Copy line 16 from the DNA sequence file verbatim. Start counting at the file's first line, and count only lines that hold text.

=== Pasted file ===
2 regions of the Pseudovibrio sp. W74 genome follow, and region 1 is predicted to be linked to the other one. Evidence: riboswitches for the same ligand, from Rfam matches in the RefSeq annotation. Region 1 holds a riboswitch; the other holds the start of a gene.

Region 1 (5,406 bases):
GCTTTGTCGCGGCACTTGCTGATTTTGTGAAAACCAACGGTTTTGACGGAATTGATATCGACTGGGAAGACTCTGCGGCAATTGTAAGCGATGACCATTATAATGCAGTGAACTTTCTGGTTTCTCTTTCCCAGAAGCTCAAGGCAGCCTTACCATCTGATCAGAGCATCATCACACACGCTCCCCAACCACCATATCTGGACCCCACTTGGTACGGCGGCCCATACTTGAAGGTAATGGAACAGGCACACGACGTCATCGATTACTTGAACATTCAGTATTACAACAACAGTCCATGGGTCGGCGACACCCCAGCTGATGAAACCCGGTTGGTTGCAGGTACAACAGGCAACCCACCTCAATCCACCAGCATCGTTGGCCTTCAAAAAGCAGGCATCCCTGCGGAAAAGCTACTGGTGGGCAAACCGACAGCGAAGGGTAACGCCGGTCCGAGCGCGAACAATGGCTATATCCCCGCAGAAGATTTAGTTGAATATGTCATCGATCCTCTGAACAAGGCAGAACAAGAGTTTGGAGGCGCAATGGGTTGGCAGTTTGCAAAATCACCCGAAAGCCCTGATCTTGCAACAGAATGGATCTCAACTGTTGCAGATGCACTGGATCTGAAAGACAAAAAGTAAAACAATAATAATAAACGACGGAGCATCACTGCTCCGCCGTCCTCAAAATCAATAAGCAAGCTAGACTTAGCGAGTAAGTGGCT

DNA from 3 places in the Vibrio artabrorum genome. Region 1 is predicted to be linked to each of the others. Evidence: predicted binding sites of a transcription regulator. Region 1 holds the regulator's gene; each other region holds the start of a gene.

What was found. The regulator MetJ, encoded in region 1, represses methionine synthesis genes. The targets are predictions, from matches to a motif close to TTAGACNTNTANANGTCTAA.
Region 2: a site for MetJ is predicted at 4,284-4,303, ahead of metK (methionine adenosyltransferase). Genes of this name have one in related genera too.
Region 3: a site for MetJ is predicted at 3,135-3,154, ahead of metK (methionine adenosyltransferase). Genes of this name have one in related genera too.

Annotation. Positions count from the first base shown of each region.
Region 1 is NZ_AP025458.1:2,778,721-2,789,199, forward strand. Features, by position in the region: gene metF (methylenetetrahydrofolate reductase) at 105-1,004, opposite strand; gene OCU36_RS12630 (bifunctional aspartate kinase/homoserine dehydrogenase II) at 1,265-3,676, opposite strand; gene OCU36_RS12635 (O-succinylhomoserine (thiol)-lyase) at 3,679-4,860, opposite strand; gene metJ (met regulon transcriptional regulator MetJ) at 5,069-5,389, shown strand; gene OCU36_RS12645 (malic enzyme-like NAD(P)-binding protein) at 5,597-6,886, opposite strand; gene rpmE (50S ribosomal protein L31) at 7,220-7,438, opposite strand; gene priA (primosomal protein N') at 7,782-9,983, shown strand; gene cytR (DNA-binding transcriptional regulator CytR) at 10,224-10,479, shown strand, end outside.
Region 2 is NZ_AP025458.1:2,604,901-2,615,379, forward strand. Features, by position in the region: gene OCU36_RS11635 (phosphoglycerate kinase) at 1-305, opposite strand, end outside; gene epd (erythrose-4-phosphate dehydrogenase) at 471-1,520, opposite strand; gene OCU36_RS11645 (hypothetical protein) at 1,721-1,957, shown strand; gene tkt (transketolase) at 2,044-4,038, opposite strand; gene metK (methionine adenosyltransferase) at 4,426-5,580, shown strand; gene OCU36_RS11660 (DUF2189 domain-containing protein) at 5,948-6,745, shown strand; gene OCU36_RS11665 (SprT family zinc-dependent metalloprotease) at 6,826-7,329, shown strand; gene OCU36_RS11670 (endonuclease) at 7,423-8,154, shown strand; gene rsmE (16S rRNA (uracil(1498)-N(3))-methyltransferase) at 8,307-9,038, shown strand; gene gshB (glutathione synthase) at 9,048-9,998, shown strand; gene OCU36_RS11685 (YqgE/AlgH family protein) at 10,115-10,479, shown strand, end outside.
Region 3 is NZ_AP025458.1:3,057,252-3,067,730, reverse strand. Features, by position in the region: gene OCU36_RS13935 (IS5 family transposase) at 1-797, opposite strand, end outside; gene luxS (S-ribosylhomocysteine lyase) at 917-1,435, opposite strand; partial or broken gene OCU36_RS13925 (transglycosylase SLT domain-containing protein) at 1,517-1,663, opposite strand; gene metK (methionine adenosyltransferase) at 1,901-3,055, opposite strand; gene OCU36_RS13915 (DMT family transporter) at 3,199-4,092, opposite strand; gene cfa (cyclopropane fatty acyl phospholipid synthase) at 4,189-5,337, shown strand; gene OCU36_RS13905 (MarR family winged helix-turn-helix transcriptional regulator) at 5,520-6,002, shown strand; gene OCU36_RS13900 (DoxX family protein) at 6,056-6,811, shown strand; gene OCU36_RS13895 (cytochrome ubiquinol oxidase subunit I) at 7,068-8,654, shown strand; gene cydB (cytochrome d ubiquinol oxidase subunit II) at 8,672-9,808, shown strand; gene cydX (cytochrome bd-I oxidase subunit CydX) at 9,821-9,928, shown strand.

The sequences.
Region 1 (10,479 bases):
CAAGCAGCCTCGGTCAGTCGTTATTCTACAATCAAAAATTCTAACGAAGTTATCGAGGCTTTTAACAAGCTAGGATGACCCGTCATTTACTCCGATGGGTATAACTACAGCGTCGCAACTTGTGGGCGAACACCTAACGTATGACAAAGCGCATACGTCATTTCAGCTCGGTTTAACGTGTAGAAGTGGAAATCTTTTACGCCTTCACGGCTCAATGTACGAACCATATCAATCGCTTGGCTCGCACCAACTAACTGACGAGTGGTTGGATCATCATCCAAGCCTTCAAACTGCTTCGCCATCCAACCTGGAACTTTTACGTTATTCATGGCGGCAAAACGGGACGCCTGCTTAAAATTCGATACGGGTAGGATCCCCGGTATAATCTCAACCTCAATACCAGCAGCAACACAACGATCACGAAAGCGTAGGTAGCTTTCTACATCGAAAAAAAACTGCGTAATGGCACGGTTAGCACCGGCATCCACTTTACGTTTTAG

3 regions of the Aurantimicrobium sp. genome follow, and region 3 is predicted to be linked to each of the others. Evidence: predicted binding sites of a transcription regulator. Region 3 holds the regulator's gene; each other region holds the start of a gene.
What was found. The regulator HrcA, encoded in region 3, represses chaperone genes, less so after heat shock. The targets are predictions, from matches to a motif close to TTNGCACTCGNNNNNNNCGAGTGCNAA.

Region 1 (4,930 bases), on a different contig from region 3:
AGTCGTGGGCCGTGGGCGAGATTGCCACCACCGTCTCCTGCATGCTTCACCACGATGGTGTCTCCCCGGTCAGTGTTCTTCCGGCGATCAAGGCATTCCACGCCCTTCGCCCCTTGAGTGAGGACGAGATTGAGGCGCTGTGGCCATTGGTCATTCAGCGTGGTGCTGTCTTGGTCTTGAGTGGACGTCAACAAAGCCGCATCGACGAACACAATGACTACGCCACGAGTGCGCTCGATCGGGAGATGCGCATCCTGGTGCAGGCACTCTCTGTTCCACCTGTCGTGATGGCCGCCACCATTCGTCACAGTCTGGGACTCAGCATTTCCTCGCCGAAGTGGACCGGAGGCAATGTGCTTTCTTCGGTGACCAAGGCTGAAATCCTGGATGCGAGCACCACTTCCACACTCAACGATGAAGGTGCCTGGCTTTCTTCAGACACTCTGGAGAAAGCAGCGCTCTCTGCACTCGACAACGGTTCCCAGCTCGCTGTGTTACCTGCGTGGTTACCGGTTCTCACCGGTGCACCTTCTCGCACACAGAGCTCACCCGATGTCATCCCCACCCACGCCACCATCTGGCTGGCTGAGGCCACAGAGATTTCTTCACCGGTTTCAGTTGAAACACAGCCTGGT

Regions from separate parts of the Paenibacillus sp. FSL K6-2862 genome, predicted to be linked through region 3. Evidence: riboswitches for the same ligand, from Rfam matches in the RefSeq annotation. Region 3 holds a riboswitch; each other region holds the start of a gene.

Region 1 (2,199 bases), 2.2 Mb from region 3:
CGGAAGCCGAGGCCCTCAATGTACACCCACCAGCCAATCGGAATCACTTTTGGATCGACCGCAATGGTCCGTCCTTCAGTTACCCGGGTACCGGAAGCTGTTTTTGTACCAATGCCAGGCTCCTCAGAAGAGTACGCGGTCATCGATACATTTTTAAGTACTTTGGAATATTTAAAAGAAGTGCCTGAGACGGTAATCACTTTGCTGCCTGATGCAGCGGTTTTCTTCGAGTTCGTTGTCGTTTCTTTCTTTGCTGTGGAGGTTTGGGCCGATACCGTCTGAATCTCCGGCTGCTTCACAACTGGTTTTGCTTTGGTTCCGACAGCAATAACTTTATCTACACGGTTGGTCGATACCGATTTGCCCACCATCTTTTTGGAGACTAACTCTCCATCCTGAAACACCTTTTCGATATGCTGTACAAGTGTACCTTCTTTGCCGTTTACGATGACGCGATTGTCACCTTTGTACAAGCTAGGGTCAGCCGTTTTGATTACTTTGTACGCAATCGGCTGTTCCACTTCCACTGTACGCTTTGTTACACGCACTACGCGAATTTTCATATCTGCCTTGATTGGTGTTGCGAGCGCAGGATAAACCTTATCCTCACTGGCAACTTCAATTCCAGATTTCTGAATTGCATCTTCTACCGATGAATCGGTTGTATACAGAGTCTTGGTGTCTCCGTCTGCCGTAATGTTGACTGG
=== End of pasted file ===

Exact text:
What was found. The regulator HrcA, encoded in region 3, represses chaperone genes, less so after heat shock. The targets are predictions, from matches to a motif close to TTNGCACTCGNNNNNNNCGAGTGCNAA.